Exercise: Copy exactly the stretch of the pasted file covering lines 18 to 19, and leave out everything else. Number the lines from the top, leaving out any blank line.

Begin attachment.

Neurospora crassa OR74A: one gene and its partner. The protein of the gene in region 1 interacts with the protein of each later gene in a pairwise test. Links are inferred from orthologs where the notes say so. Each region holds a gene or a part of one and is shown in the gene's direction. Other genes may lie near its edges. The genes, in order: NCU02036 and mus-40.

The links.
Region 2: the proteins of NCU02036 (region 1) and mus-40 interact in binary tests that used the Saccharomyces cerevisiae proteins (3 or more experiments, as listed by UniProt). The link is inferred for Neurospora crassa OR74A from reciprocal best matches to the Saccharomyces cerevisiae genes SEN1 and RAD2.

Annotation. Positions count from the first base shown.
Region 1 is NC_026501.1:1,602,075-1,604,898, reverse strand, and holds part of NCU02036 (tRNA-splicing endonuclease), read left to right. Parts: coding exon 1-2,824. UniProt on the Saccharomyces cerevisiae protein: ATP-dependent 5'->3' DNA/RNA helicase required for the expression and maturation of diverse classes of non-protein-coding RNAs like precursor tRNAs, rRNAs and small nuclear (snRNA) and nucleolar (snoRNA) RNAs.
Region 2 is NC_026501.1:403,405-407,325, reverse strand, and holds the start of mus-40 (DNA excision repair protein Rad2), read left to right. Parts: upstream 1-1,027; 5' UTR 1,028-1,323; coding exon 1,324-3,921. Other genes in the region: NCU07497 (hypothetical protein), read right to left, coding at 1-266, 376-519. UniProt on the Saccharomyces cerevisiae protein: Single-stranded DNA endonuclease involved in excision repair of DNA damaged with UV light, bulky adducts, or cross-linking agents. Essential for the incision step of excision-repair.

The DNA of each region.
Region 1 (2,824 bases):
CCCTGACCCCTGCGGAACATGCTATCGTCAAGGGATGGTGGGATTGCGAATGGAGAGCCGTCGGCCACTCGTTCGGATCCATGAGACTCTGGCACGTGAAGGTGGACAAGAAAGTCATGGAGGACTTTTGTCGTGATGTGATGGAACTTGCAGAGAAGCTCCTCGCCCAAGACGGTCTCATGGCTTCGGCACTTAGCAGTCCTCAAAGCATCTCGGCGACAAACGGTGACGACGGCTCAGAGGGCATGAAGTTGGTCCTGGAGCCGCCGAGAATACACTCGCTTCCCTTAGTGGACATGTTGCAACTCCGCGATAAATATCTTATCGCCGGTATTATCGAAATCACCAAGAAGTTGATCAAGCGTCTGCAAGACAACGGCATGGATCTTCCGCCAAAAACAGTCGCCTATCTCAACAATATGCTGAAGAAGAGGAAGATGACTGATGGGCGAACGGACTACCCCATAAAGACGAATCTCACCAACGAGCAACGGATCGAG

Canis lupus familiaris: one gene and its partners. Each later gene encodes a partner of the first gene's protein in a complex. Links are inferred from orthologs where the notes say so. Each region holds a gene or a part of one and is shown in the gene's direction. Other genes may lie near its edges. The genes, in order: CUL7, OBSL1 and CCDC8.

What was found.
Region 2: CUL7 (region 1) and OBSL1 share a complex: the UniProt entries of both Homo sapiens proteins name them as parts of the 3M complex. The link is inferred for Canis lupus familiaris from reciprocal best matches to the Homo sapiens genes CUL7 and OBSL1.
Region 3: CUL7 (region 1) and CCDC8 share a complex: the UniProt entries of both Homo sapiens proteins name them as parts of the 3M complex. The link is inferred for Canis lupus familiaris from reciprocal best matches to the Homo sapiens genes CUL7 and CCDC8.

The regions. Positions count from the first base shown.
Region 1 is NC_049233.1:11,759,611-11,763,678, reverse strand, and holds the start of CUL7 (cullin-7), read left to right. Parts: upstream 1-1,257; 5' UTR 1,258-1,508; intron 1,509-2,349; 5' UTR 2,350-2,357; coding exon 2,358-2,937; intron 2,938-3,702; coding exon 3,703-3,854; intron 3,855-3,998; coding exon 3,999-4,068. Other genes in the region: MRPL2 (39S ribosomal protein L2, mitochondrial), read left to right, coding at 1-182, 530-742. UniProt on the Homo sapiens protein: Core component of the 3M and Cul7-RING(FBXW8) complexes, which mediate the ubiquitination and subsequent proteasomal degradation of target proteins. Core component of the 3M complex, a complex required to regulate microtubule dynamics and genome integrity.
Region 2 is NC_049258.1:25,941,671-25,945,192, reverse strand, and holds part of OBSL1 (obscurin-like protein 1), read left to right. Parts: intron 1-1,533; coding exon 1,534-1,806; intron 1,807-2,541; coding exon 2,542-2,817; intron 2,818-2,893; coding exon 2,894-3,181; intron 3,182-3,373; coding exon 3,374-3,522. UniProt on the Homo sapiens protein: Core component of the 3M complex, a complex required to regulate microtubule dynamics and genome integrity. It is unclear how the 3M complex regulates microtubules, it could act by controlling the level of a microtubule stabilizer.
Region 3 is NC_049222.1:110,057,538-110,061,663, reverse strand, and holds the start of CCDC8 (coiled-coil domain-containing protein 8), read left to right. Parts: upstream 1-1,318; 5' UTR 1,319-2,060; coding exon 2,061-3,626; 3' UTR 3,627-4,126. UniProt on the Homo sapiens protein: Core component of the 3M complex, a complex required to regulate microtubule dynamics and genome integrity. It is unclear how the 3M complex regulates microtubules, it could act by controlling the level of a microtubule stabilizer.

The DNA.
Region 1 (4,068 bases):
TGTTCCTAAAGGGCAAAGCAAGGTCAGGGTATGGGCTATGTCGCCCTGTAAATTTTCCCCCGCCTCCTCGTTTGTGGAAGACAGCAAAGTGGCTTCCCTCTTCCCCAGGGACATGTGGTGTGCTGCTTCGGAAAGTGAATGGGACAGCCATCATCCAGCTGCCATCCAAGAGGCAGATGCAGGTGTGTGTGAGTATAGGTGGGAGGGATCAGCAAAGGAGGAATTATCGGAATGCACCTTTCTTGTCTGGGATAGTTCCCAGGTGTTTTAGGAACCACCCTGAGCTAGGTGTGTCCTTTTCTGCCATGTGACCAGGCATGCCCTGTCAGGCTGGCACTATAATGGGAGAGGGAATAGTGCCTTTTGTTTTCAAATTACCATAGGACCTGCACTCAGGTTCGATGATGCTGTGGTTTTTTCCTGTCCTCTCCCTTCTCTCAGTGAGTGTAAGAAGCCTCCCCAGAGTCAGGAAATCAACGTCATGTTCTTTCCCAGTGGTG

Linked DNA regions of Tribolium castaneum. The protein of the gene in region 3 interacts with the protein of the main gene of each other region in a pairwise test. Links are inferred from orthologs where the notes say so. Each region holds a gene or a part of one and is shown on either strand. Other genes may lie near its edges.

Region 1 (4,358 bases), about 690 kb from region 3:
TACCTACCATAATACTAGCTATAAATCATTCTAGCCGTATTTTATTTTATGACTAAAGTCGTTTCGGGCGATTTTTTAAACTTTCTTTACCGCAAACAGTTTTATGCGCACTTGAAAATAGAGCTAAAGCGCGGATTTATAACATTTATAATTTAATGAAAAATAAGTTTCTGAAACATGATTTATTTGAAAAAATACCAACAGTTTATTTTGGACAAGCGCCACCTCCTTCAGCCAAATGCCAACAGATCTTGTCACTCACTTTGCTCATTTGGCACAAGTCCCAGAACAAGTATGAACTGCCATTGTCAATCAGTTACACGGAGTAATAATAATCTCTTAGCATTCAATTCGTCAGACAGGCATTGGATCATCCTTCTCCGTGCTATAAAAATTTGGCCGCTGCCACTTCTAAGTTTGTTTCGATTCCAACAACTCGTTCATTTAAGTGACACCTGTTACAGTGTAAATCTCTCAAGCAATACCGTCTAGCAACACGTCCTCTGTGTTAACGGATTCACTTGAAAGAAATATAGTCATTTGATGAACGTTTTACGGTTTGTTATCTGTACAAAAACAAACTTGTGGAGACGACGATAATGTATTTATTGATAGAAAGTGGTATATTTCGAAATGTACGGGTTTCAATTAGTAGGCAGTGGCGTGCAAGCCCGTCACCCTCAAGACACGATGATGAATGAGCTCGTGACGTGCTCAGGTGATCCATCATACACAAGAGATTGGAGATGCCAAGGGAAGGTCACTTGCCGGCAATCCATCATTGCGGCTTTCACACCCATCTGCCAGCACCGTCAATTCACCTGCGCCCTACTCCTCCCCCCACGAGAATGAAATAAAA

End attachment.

The DNA.
Region 1 (4,068 bases):